Taking note of the rising discontent from startups and investors over the government’s policies on angel tax, Suresh Prabhu, the Minister of Commerce and Industry and Civil Aviation, responded with a tweet, which said: “We have taken up the issue.”
Prabhu’s tweet was in response to angel investor TV Mohandas Pai’s Twitter campaign against the notices sent by the Income Tax (I-T) department to startups and investors. Despite multiple assurances by the Department of Industrial Policy and Promotion (DIPP) on angel tax, many startups and angel investors are still getting I-T notices questioning investments under Section 56 (II) of the Income Tax Act.
Standing with Pai, Mahindra Group chairman Anand Mahindra, too, tweeted, “I have to admit I didn’t know about this but it certainly goes against all the tenets of #StartupIndia It needs immediate attention or else all chances or building a rival to Silicon Valley in India will be lost.”
This was perhaps enough to bring in Prabhu’s attention. However, it’s implementation that startups and investors want to see on the ground.
Latest Uproar Over Angel Tax
The Twitter campaign kickstarted after an entrepreneur and Goodbox CEO Abey Zachariah, on December 17, tweeted: “Startup founders in Bangalore who are getting notices for angel tax, please DM me. A friend may have to shut down his company as he got an angel tax notice. Angel tax is startup killer.”
Related Article: Angel Tax And Startups: Why Are Reforms Still Ineffective?
The tweet snowballed into a movement with Pai, Mahindra, Biocon CEO Kiran Mazumdar Shaw, Snapdeal founder Kunal Bahl, entrepreneur, investor Rajesh Sawhney and others demanded that the government take back the ‘draconian’ law.
Pai was one of the first of the industry veterans to take this up. He tweeted: “Draconian angel tax torturing startups: It’s killing genuine innovation. @PMOIndia @narendramodi @arunjaitley @sureshpprabhu @sanjeevsanyal Sir this has started again in big. Please intervene. Urgent.”
Vinod Shankar, VC at KstartIndia, Kalaari Capital said that he too had received an I-T notice on Friday (December 14).
Raising the concern with DIPP, on December 18, a team from the community-based social media platform LocalCircles met with the Startup India officials and stated that short-term as well as, medium-term solutions were discussed during the meeting and a formal submission will be made on December 19.
Multiple startups joined LocalCircles’ community ‘Startup/Making Doing Business Easier In India’ to raise their voices against the angel tax issues.
Why Is Angel Tax Exemption Ineffective
Angel tax is levied on the capital of unlisted companies from any individual against an issue of shares in excess of the fair market value. The tax has been classified as ‘income from other sources’ under Section 56 (II) of the I-T Act of India.
The Central Board of Direct Taxes (CBDT), in its May notification, said that the provisions of Clause (VIIb) of Sub-Section (2) of Section 56 of the I-T Act would not apply to “a consideration received by a company for issue of shares that exceeds the face value of such shares, if the consideration has been received for issue of shares from an investor in accordance with the approval granted by the Inter-Ministerial Board (IMB) of Certification.”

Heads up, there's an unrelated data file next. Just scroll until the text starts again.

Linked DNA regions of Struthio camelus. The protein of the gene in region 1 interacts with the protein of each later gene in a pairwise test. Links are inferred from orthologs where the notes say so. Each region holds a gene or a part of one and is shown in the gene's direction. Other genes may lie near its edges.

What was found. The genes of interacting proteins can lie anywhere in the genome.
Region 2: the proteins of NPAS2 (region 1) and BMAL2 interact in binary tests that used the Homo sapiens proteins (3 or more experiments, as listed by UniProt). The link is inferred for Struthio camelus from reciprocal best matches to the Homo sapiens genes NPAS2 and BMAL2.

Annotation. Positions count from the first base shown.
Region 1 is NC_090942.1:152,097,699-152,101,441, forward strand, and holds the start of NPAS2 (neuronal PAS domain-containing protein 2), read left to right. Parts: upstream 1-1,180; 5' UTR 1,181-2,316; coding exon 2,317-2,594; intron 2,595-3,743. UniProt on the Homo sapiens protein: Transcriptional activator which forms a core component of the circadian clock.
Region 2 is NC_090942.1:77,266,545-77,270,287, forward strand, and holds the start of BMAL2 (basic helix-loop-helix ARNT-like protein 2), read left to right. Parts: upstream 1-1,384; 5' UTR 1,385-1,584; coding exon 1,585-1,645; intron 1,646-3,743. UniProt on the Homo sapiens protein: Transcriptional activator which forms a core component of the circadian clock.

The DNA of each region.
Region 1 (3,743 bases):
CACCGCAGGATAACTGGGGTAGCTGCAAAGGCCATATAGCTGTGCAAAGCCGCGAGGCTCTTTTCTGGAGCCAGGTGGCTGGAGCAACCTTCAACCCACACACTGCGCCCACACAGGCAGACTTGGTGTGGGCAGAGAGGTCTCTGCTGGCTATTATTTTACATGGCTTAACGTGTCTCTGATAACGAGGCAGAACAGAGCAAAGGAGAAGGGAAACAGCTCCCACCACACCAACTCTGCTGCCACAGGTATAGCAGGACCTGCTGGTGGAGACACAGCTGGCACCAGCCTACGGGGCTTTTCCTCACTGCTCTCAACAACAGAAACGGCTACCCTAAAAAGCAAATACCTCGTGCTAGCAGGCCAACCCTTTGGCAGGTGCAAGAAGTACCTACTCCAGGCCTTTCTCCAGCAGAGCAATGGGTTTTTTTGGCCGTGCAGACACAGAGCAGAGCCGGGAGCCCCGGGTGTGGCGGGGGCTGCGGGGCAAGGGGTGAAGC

The qualifying criteria for angel tax exemption is very tedious. While applying for the angel tax exemption, the startups must meet the below criteria.
- The aggregate amount of paid-up share capital and share premium of the startup after the proposed issue of shares does not exceed $1.5 Mn (INR 10 Cr).
- The investor or proposed investor, who proposed to subscribe to the issue of shares of the startup (hereinafter in this notification referred to as “investor”) has,
- the average returned income of INR 25 Lakhs ($38K) or more for the preceding three financial years; or
- the net worth of INR 2 Cr ($300K) or more as on the last date of the preceding financial year, and
- The startup has obtained a report from a merchant banker specifying the fair market value of shares in accordance with Rule 11UA of the Income-tax Rules, 1962.
Even if certain startups fulfil the criteria, it has been very difficult for startups to get approval from the 8-member IMB.
The I-T Notices Dilemma
In his Inc42 column, investor Siddarth Pai explained, “The scrutiny notice under section 142(1) for startups will usually have the following queries in some form or the other.
- The proof of identity and creditworthiness the shareholders as well as the proof of genuineness of transaction in respect of fresh credit of the share capital /premium account.
- The working and quantum of book value of shares and justification for the quantum of premium. Attach valuation report from a certified valuer.
Now, if the assessee offers no explanation about the source of the credit, or, that the explanation offered is not to the satisfaction of the Assessing Officer. This is particularly worrying as the onus of proof depends not on the objective evidence provided but on the ability to satisfy the Assessing Officer as to the veracity of the information, said Siddarth.
The Rising Difficulty of Doing Business For Startups
I-T notices are not the only concern, In November, the MCA has reportedly issued notices to more than 2,000 startups that have raised money since 2013, questioning the valuations at which these startups raised funding. The notices were mostly sent to the startups whose valuations had fallen after the first round of fundraising.
The clarification, issued as a tweet from Startup India handle, has now said that certain GNL-2 forms filed with private placement offer letters were marked for resubmission with a query to justify high share premiums.
In the last couple of years, the number of deals, angel and seed investments which are vital for startups have been continuously on the downside.